You have a natural relationship with the camera. It’s one of the most striking features when watching your acting reel. So how do you get into character and prepare for a role?
That’s a very kind thing of you to say, thank you. I think I have an imposter syndrome, so when I get a part, or even when I prepare for an audition, I try to do as much research as I can on my character, her likes or dislikes, the time period she lives in, – literally, everything I can, even to the point of what kind of underwear she would be wearing. If something about a character doesn’t make sense to me, I try to make something up until it all clicks together. But at the end of the day, I just try to let it all go and trust my instincts.
All the best ideas would come to me on set when I’m interacting with my partners, not when I’m doing a dress rehearsal in my head. I don’t come on set with any pre-conceived idea of what exactly I’m going to do or what I’m going to say.
How do you disconnect from work?
I have issues with that. I put my phone on “don’t disturb” mode a lot, but that’s pretty much it. There’s no cut-off point in the entertainment business when it comes to working hours. You can get a work email with a call sheet at midnight or receive a self-tape request that’s due in a few hours. A lot of work goes into trying to get more work—all of that on top of trying to work on my own projects. So balancing things is definitely tricky. I always try to squeeze in some time for myself – read a book, watch a movie or workout. It certainly helps that I genuinely love what I do; otherwise, I’d have probably gone insane with a schedule like that.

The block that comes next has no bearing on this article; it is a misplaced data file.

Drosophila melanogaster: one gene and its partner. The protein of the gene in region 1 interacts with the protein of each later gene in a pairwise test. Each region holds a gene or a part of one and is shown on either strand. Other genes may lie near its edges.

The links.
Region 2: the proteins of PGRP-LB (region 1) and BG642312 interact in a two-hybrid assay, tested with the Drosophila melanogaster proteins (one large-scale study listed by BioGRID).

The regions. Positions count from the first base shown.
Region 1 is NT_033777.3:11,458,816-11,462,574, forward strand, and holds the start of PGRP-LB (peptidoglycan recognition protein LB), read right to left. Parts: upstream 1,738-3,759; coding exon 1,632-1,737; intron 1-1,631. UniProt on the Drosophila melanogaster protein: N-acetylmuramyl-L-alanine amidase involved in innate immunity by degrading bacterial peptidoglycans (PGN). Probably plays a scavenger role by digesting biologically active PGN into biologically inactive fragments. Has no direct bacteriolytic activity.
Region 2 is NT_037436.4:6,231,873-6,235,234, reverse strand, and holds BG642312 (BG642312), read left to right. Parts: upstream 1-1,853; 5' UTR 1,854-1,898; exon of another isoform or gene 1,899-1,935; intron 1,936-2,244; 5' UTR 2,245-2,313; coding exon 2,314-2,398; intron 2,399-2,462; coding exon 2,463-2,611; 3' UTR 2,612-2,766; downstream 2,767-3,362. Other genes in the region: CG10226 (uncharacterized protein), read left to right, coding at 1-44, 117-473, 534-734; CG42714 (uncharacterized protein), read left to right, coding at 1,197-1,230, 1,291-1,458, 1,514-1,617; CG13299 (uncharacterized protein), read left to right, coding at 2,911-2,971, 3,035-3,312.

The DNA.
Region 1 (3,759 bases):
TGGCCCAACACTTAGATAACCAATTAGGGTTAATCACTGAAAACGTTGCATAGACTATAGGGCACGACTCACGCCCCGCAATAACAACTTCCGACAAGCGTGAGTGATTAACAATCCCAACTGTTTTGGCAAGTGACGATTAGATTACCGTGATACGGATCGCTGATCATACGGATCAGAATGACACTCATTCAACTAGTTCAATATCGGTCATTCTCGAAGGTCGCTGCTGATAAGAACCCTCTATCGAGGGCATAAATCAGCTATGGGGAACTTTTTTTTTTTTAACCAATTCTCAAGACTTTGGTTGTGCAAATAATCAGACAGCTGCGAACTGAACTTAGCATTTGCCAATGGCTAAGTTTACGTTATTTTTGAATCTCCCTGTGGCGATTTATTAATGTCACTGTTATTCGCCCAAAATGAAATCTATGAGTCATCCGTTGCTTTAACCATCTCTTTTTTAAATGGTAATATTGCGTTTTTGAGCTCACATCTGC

Do you ever take your work home with you and become a character?
I don’t think that has ever happened to any big degree yet. Some prep work affects me more than others, and there were a couple of times when some emotional experiences I had to go through on set would haunt me for a little while after. I like rehearsing accents if I have to do one, but I’m usually not “in character” when I’m not on camera.
You have two Birthdays, January 9th and August 11th; why?
There’s a lovely quote by Mark Twain, “The two most important days in your life are the day you are born, and the day you find out why.” It suits two of my personalities.
Your best friend wants to get into acting and asks you for some advice; what would it be?